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Blog 7 – On Slightly Good News in Times of the Plague


I was going to skip writing the blog today – I am busy finalizing my article for the next REVI LALIT’s deadline, so I really haven’t got much time – but I can’t help sharing two bits of goodish news plus one reality check. 

First, after months of not showing up for the booster doses of the Covid vaccine being offered, and for hesitators not stepping up at all for first doses (in the case of some 90,000 people), suddenly people have begun to flock to the vaccination centres in literal crowds. Luckily waiting facilities are mainly in the open air. 

The numbers were so huge on Monday and Tuesday, the waiting so long, that the Health Ministry announced yesterday that, from today Wednesday till Friday, people should turn up by letter of the alphabet in all the decentralized centres. Surnames starting A-F today, G-N tomorrow, and O-Z on Friday, each day 9:00 am – 3:00 pm. And a new centre, the MGI, seems to have been added to the list. 

This change in people’s up-take is due probably to a few things coinciding: the number of hospitalized patients and deaths has been rising so fast that hesitant people were won over by the grim reality, even The Grim Reaper, himself. Then, following Opposition Leader Xavier Duval’s campaign against Sinopharm boosters, the shift to Johnson & Johnson boosters has drawn those who fell for Duval’s harmful campaign. And then, maybe part in response to LALIT’s call on all opposition political parties, other organizations and the Press/radio to stop prevaricating or worse, and immediately to call loud and clear for people to go get vaccinated, we have in fact seen many mainstream organizations step up. This last reason then stems the tide of the slightly childish “anti-government” refusers that have been nurtured on irresponsible statements made, for example, by Opposition Leader in the National Assembly. If you don’t believe us about the dangerous claptrap he was spouting in Parliament, or don’t understand my anger at it, please go and read Hansard for Tuesday 9 November (Just google “Mauritius Hansard” and then go to 2021, then to 9 Nov). He is truly irresponsible. His links to two big pharmaceutical importers make his campaign even more dubious – what on earth is his interest in turning people against vaccination? And following LALIT’s call, a number of organizations have come up with lists of what they propose for the Covid epidemic – from Navin Ramgoolam’s Labour Party to Rezistans. LALIT has, as you know, throughout the pandemic come up with unified “Common declarations” and “Collective demands” on Government – some of which have been taken up, others obviously not. The important thing is to put ideas up for rational discussion.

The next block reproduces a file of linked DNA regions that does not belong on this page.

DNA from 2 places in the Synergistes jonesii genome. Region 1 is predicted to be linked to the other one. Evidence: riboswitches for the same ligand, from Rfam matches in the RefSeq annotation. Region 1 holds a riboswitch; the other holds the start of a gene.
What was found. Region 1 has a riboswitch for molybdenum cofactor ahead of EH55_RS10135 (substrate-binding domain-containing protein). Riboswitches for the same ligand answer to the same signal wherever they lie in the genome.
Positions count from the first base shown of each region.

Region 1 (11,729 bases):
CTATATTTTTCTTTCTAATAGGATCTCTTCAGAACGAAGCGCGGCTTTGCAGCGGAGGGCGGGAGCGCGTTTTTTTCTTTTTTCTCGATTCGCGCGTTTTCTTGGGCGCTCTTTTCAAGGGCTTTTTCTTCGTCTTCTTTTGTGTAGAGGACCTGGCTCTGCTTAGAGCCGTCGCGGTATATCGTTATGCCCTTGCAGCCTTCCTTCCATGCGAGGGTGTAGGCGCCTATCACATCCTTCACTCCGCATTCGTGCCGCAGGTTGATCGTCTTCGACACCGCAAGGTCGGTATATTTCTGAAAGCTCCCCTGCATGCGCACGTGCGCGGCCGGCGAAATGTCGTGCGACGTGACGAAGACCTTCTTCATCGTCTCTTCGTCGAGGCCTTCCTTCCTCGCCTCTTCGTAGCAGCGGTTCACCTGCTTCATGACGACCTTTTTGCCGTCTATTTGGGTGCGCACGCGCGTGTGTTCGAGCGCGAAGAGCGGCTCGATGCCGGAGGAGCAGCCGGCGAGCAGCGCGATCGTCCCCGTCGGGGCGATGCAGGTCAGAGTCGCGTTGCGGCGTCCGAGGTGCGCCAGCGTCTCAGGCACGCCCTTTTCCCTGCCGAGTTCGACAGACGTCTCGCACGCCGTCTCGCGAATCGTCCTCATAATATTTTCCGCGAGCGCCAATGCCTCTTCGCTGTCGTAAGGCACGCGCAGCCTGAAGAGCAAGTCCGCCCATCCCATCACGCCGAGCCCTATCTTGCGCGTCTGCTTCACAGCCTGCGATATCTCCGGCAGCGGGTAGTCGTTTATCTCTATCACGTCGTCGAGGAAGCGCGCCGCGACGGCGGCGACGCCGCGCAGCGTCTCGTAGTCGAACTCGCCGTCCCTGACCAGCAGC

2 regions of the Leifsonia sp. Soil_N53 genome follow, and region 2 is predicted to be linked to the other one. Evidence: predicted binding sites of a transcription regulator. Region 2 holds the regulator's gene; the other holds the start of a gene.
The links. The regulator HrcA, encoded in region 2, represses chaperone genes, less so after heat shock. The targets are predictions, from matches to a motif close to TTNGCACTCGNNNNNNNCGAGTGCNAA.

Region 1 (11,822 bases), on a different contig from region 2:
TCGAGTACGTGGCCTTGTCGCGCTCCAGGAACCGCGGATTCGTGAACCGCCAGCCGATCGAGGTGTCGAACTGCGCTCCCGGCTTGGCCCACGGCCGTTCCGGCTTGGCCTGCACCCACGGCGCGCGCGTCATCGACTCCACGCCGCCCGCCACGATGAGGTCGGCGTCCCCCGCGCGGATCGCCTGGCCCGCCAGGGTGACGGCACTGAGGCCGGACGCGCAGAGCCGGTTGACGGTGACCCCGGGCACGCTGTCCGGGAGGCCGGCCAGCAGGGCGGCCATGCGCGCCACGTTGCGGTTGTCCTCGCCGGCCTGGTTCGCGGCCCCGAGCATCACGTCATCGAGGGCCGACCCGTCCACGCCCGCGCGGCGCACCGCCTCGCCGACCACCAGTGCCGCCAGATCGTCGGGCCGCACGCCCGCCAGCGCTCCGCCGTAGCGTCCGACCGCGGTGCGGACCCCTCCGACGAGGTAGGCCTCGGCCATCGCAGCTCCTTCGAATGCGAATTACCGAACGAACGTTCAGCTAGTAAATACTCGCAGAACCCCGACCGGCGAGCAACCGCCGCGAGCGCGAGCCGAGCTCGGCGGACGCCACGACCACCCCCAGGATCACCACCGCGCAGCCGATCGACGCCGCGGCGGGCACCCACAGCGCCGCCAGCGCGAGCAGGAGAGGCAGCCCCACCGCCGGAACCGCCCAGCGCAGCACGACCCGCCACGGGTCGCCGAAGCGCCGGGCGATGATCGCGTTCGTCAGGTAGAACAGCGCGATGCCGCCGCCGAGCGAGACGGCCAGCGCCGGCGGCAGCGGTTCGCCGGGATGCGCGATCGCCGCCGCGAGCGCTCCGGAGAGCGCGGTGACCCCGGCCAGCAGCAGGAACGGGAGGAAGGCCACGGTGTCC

Second good news, we hear from health workers in LALIT who work there that at both Jeetoo and Candos the flu clinics – which are like a monitor of future hospitalizations and deaths in the next 2-5 weeks – were much less busy yesterday. This is good news. (Though of course one zirondel does not signify “spring is here”.) This is probably the direct result, two weeks later, of the closing of schools, and our generally good behavior, as a whole people, in relation to all the preventive health guidelines. 

This is, of course, not a reason to slow down vaccination take-up, nor to stop wearing our masks properly, nor to stop good social distancing, nor to stop keeping windows wide open, washing hands and so on. Nor is it a reason to stop staying home maximum possible, not just yet. We, for example, are encouraging people to do shopping only on their alphabet days – without the government even co-ordinating it. What we do, our ways of acting after understanding what a pandemic is, is what helps us most.

And we sign off with a “reality check” for those in the elite who blame the Health Minister as the “cause” of the suffering from the pandemic, and who find his countryside accent so jarring to their superior ears (an editorialist even referring to him with colonial disdain as speaking “baragouin”), it is worth them dropping their navel-gazing and comparing the queues in Germany and Austria with those at Plaza and Stad Germain Comarmond. Everywhere – once the virus is not contained as it was here for so many months – there is a constant recurring struggle to deal with this unprecedented health emergency that rises again to threaten the health care services. The German Health Minister was so exasperated he issued a dire warning: By early next year, he said, there will be only three kinds of people left: the vaccinated, those recovered from Covid, and the dead. 

Lindsey Collen